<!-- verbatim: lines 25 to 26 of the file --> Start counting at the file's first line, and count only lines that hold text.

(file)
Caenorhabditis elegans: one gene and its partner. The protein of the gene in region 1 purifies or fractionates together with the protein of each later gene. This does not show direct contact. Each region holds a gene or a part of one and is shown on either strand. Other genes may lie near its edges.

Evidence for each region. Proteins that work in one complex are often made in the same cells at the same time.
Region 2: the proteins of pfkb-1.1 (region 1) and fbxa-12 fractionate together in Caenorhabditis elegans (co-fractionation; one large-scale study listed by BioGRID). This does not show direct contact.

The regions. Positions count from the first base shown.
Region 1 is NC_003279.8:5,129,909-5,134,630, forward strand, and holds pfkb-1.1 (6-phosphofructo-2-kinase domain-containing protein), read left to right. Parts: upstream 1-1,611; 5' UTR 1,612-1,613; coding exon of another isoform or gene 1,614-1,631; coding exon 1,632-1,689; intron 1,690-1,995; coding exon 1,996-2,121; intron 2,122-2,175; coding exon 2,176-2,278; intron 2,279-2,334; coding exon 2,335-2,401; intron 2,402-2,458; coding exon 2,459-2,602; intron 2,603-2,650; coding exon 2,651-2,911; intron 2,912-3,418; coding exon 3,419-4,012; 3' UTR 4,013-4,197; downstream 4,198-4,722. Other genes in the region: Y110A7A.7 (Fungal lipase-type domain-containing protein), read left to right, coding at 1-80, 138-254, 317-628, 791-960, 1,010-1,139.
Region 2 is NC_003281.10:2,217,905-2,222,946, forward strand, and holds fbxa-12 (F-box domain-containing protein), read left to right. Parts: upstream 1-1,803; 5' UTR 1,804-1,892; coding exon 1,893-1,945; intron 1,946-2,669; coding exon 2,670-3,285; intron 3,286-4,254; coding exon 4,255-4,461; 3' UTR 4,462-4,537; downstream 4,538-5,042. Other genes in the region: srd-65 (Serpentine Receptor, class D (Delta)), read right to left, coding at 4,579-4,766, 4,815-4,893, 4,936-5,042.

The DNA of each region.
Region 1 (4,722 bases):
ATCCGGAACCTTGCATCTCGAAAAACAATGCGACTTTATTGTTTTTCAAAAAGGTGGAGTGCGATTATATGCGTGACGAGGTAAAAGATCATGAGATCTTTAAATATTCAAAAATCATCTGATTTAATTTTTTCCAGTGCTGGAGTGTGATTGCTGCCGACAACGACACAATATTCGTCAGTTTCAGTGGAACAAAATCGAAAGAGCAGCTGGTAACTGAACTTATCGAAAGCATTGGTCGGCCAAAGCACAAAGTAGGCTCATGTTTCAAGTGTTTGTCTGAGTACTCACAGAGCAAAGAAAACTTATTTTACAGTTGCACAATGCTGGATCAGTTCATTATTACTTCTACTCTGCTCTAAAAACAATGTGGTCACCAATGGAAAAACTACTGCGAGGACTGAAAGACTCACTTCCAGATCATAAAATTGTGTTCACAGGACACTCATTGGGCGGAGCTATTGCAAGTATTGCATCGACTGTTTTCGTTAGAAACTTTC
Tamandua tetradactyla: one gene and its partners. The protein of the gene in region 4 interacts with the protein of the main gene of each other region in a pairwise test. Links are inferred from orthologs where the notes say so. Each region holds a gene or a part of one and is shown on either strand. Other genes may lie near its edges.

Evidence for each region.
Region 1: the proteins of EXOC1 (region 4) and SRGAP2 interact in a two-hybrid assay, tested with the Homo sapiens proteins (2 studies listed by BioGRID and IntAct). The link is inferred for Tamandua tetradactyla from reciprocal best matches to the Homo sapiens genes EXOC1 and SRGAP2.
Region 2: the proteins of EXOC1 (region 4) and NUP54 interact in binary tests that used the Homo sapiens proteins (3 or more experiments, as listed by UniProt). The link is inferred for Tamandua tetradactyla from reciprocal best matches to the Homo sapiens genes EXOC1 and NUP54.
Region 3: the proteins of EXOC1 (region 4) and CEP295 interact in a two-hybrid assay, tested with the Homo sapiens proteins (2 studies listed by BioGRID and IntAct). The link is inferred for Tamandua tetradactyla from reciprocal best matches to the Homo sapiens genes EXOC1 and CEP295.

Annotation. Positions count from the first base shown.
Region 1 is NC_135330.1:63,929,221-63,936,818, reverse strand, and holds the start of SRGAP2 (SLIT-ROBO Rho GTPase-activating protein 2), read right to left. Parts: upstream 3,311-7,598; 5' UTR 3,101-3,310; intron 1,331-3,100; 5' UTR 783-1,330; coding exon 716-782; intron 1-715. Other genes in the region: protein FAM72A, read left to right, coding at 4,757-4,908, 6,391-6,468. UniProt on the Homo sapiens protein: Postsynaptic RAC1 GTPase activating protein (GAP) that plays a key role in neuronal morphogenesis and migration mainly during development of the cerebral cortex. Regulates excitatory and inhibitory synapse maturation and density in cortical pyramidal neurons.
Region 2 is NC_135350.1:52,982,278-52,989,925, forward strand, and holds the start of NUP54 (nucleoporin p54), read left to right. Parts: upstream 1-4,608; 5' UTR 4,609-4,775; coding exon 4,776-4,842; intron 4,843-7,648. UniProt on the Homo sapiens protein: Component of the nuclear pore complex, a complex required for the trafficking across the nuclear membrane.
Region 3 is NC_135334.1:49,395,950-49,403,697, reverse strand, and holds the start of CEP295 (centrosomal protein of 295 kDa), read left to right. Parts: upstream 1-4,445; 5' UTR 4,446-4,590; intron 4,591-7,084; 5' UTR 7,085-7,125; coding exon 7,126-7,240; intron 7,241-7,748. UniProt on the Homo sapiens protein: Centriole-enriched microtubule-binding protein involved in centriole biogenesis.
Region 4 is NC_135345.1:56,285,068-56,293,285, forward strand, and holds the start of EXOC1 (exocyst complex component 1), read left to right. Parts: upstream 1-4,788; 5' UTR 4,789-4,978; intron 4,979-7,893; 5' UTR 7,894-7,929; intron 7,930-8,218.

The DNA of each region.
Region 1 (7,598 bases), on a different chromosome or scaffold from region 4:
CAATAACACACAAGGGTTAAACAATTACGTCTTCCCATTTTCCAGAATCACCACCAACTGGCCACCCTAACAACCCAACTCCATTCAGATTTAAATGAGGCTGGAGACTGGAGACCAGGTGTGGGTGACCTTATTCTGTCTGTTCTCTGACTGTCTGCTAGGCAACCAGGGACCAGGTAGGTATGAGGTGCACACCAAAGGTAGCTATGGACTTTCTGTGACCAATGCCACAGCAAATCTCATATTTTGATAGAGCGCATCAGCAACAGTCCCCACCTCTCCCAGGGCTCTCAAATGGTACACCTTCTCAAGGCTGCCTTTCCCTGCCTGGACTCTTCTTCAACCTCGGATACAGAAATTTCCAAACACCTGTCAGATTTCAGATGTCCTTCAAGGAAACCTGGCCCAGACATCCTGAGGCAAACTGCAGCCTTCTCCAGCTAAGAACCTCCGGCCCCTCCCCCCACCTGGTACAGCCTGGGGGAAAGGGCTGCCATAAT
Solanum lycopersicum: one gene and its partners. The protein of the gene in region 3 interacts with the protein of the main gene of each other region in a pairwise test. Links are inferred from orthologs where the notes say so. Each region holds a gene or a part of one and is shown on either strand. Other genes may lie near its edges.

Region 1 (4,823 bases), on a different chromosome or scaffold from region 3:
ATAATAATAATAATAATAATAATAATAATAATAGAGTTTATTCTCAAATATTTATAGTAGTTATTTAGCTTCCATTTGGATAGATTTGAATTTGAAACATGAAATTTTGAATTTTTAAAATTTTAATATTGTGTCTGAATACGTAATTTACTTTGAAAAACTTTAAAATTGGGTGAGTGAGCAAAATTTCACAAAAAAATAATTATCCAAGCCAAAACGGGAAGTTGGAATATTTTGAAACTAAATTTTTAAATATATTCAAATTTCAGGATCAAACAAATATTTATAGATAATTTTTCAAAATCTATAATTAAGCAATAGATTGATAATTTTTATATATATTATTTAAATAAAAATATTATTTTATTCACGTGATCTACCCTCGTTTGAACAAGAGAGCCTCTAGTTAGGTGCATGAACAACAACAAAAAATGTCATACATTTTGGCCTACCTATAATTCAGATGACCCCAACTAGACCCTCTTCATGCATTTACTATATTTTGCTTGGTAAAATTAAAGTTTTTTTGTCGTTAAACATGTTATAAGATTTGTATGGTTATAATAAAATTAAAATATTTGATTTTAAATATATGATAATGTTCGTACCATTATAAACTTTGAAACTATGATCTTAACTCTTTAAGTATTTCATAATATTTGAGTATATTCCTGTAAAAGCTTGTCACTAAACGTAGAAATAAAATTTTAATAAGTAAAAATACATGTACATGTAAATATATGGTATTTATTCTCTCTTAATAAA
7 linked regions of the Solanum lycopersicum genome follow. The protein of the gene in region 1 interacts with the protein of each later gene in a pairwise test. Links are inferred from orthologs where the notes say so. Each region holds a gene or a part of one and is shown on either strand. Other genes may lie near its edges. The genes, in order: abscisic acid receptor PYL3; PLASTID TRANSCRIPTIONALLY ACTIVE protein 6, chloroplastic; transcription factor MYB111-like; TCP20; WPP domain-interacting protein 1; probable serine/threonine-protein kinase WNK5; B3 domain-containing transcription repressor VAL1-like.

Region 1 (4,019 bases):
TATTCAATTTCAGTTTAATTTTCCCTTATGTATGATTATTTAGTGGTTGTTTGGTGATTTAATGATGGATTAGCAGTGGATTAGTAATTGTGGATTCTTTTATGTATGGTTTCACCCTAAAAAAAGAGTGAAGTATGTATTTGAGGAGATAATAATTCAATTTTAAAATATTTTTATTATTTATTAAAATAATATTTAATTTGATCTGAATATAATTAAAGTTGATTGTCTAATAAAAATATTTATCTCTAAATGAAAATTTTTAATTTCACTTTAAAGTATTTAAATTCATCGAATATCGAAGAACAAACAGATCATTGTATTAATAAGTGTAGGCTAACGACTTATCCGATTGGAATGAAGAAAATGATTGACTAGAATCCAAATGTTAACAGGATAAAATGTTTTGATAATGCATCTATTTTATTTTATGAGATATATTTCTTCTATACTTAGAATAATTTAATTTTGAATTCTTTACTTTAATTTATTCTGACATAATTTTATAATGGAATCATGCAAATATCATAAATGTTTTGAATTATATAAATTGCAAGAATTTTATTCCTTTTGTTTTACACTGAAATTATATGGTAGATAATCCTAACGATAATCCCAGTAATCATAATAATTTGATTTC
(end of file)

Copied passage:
ATAATAATAATAATAATAATAATAATAATAATAGAGTTTATTCTCAAATATTTATAGTAGTTATTTAGCTTCCATTTGGATAGATTTGAATTTGAAACATGAAATTTTGAATTTTTAAAATTTTAATATTGTGTCTGAATACGTAATTTACTTTGAAAAACTTTAAAATTGGGTGAGTGAGCAAAATTTCACAAAAAAATAATTATCCAAGCCAAAACGGGAAGTTGGAATATTTTGAAACTAAATTTTTAAATATATTCAAATTTCAGGATCAAACAAATATTTATAGATAATTTTTCAAAATCTATAATTAAGCAATAGATTGATAATTTTTATATATATTATTTAAATAAAAATATTATTTTATTCACGTGATCTACCCTCGTTTGAACAAGAGAGCCTCTAGTTAGGTGCATGAACAACAACAAAAAATGTCATACATTTTGGCCTACCTATAATTCAGATGACCCCAACTAGACCCTCTTCATGCATTTACTATATTTTGCTTGGTAAAATTAAAGTTTTTTTGTCGTTAAACATGTTATAAGATTTGTATGGTTATAATAAAATTAAAATATTTGATTTTAAATATATGATAATGTTCGTACCATTATAAACTTTGAAACTATGATCTTAACTCTTTAAGTATTTCATAATATTTGAGTATATTCCTGTAAAAGCTTGTCACTAAACGTAGAAATAAAATTTTAATAAGTAAAAATACATGTACATGTAAATATATGGTATTTATTCTCTCTTAATAAA
7 linked regions of the Solanum lycopersicum genome follow. The protein of the gene in region 1 interacts with the protein of each later gene in a pairwise test. Links are inferred from orthologs where the notes say so. Each region holds a gene or a part of one and is shown on either strand. Other genes may lie near its edges. The genes, in order: abscisic acid receptor PYL3; PLASTID TRANSCRIPTIONALLY ACTIVE protein 6, chloroplastic; transcription factor MYB111-like; TCP20; WPP domain-interacting protein 1; probable serine/threonine-protein kinase WNK5; B3 domain-containing transcription repressor VAL1-like.